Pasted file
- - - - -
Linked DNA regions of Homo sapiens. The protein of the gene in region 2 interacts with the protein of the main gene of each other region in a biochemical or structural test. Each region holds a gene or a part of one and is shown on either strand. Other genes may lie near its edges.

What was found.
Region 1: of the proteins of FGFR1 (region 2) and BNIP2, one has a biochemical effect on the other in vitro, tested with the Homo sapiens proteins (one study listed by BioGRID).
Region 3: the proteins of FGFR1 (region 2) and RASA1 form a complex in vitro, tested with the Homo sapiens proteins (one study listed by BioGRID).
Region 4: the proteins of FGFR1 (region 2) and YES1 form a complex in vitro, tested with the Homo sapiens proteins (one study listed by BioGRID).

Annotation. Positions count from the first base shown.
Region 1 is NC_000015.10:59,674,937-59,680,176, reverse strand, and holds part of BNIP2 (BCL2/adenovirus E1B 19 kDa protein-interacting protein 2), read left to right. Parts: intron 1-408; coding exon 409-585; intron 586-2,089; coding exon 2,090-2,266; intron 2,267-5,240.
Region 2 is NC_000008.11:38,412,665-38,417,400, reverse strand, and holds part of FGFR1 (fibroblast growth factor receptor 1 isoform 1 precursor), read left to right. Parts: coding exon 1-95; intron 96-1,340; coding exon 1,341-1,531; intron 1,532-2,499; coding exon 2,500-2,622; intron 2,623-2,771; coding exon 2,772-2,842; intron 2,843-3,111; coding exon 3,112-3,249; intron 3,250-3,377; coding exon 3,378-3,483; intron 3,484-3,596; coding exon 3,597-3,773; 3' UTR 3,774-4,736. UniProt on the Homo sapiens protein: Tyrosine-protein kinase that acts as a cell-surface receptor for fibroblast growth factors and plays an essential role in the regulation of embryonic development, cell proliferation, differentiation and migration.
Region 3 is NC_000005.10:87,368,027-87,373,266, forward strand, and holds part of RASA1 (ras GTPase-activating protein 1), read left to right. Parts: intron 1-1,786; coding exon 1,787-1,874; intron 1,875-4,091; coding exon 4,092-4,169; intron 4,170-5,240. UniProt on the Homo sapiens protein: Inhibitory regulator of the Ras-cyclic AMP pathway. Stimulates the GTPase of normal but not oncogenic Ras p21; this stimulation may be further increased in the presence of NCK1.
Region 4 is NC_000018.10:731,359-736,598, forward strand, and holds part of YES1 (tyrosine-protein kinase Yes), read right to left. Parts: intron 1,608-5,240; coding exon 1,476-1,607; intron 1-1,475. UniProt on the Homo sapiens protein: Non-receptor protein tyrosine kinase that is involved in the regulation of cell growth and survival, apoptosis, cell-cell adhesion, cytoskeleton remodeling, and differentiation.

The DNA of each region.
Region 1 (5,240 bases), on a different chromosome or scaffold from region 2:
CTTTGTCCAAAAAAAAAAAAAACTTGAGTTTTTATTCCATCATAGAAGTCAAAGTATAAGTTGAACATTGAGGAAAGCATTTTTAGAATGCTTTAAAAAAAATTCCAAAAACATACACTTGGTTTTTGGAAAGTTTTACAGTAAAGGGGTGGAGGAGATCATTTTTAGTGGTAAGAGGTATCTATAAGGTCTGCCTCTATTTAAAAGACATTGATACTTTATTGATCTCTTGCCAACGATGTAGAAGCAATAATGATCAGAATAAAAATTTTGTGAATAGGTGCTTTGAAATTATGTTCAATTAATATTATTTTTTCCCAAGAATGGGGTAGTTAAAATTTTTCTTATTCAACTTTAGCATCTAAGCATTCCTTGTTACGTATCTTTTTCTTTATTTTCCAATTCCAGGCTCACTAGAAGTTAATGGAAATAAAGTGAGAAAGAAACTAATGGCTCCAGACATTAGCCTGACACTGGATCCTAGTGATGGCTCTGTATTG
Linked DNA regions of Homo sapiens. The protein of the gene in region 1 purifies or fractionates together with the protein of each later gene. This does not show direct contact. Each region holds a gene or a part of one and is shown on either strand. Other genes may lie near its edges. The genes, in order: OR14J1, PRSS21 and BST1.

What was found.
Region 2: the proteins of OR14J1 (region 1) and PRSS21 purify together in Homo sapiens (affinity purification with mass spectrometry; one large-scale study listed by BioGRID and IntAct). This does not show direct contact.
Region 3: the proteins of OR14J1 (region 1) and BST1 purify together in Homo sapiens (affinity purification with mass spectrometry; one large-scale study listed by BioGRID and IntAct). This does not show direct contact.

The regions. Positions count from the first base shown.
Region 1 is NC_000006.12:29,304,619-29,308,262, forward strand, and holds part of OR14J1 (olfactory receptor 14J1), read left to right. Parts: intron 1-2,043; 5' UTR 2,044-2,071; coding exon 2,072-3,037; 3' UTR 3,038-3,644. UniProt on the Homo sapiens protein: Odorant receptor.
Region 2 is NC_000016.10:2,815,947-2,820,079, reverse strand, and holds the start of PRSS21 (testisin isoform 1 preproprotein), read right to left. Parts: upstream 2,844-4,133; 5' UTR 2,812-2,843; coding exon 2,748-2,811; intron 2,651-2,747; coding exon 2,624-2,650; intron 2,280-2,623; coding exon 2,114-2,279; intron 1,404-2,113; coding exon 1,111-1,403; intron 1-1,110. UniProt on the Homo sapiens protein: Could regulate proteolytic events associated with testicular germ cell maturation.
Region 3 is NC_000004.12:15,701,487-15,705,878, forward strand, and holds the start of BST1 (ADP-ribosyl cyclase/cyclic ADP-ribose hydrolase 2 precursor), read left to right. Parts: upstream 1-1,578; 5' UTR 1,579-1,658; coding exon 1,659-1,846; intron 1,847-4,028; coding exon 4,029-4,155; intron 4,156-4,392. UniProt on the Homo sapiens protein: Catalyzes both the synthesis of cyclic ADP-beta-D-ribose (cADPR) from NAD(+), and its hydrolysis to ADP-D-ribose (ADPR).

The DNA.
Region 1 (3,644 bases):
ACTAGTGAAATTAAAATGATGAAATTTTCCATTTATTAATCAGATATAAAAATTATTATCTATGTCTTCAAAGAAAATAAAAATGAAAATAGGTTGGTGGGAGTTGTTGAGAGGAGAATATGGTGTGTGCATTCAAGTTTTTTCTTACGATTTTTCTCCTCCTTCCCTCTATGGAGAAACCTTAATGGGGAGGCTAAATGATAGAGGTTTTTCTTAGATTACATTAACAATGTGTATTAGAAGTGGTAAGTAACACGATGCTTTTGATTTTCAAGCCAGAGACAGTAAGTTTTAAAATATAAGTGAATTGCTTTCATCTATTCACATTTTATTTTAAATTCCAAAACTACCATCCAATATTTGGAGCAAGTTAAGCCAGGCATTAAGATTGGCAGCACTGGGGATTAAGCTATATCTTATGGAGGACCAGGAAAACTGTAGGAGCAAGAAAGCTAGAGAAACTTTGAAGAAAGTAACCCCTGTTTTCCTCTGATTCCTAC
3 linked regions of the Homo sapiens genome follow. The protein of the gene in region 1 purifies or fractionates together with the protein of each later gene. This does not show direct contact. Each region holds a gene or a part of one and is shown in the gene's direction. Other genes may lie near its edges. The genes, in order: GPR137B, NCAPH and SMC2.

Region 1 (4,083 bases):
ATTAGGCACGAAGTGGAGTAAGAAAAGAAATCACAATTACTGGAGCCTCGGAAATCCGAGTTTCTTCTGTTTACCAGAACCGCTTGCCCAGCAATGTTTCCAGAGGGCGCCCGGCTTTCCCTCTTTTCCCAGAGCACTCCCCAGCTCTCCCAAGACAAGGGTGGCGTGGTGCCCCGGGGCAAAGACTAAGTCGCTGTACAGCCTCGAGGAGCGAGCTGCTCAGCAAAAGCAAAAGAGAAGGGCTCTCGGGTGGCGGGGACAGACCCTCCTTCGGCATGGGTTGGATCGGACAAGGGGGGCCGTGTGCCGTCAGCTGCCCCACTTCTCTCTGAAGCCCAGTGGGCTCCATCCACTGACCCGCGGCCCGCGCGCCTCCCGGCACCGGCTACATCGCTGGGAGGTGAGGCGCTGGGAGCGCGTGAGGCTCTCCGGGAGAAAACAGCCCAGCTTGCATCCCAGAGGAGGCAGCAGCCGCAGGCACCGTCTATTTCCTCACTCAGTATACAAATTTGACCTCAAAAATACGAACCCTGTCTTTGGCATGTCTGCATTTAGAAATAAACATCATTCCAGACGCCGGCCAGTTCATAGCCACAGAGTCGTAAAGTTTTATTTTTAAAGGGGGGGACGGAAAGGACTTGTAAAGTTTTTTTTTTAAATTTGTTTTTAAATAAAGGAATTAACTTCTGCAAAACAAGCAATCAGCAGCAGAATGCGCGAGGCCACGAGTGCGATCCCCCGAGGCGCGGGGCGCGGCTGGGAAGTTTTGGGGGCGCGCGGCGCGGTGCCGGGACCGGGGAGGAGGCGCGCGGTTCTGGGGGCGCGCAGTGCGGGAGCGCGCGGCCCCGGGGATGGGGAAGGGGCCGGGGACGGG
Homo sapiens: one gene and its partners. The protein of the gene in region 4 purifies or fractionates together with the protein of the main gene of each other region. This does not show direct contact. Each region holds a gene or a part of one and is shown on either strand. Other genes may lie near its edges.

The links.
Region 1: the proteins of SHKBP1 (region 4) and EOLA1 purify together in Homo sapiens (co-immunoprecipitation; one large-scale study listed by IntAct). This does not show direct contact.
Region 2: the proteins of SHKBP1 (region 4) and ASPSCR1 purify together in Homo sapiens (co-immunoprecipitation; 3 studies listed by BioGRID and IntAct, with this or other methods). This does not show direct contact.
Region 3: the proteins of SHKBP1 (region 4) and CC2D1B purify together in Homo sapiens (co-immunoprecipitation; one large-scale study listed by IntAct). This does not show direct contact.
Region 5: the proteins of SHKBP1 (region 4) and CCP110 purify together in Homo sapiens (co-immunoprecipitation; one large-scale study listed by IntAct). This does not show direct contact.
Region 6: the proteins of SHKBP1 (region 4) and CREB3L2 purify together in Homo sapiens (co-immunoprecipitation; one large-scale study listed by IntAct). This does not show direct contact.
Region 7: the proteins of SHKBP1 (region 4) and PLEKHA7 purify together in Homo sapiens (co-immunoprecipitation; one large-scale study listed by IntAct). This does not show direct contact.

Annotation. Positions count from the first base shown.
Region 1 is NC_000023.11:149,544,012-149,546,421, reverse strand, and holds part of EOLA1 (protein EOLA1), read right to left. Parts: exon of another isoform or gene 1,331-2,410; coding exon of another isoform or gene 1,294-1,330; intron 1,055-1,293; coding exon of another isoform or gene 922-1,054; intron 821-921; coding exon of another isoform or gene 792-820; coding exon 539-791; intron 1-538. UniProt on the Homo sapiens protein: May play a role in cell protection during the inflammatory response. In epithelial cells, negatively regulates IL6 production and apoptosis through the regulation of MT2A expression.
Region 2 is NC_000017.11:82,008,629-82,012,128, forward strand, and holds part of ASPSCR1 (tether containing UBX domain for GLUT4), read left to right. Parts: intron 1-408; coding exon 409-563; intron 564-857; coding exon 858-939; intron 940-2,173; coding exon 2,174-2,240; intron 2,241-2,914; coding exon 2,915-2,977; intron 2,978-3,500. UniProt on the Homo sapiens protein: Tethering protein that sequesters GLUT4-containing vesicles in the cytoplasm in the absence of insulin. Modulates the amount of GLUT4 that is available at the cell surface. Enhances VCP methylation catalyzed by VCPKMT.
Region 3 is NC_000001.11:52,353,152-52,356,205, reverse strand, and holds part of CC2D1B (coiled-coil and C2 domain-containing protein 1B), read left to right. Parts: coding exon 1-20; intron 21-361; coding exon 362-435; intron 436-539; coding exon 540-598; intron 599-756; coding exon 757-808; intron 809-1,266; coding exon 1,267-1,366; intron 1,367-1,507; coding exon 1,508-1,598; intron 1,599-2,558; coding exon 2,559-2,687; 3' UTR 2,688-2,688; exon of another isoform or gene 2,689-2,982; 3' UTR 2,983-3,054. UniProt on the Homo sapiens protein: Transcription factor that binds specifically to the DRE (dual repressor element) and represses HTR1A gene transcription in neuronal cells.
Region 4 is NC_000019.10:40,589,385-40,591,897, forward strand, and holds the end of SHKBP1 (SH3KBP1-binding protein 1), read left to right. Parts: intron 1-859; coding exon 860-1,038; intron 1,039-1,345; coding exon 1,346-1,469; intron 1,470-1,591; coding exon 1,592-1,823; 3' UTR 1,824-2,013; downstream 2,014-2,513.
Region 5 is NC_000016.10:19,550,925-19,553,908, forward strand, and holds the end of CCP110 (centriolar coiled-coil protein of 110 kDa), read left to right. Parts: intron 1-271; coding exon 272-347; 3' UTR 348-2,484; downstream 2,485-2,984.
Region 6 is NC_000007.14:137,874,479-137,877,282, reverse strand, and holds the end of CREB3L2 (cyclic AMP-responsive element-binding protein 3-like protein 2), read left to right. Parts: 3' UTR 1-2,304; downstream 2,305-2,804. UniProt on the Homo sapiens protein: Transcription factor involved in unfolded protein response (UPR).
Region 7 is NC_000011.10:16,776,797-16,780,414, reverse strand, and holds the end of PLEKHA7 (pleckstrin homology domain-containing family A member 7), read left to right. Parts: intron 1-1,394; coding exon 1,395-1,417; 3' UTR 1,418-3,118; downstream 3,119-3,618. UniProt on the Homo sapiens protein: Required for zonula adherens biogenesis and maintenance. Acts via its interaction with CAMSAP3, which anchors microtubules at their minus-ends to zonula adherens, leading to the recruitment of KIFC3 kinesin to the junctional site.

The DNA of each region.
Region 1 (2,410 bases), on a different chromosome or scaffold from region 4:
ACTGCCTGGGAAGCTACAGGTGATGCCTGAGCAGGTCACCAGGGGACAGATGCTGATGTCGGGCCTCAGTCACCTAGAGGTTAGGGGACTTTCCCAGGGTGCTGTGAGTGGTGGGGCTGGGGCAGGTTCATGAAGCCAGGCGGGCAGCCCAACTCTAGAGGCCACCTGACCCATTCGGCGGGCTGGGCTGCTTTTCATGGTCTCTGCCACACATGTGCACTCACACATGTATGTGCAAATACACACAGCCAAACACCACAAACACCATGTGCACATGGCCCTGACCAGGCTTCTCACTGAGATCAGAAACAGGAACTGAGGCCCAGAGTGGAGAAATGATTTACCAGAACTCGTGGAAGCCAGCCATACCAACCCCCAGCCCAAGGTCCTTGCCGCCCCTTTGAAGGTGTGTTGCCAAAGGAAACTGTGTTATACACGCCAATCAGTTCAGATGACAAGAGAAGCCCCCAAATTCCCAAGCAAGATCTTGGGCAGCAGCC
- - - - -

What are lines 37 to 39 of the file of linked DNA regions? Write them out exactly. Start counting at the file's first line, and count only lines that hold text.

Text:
Region 1 is NC_000023.11:149,544,012-149,546,421, reverse strand, and holds part of EOLA1 (protein EOLA1), read right to left. Parts: exon of another isoform or gene 1,331-2,410; coding exon of another isoform or gene 1,294-1,330; intron 1,055-1,293; coding exon of another isoform or gene 922-1,054; intron 821-921; coding exon of another isoform or gene 792-820; coding exon 539-791; intron 1-538. UniProt on the Homo sapiens protein: May play a role in cell protection during the inflammatory response. In epithelial cells, negatively regulates IL6 production and apoptosis through the regulation of MT2A expression.
Region 2 is NC_000017.11:82,008,629-82,012,128, forward strand, and holds part of ASPSCR1 (tether containing UBX domain for GLUT4), read left to right. Parts: intron 1-408; coding exon 409-563; intron 564-857; coding exon 858-939; intron 940-2,173; coding exon 2,174-2,240; intron 2,241-2,914; coding exon 2,915-2,977; intron 2,978-3,500. UniProt on the Homo sapiens protein: Tethering protein that sequesters GLUT4-containing vesicles in the cytoplasm in the absence of insulin. Modulates the amount of GLUT4 that is available at the cell surface. Enhances VCP methylation catalyzed by VCPKMT.
Region 3 is NC_000001.11:52,353,152-52,356,205, reverse strand, and holds part of CC2D1B (coiled-coil and C2 domain-containing protein 1B), read left to right. Parts: coding exon 1-20; intron 21-361; coding exon 362-435; intron 436-539; coding exon 540-598; intron 599-756; coding exon 757-808; intron 809-1,266; coding exon 1,267-1,366; intron 1,367-1,507; coding exon 1,508-1,598; intron 1,599-2,558; coding exon 2,559-2,687; 3' UTR 2,688-2,688; exon of another isoform or gene 2,689-2,982; 3' UTR 2,983-3,054. UniProt on the Homo sapiens protein: Transcription factor that binds specifically to the DRE (dual repressor element) and represses HTR1A gene transcription in neuronal cells.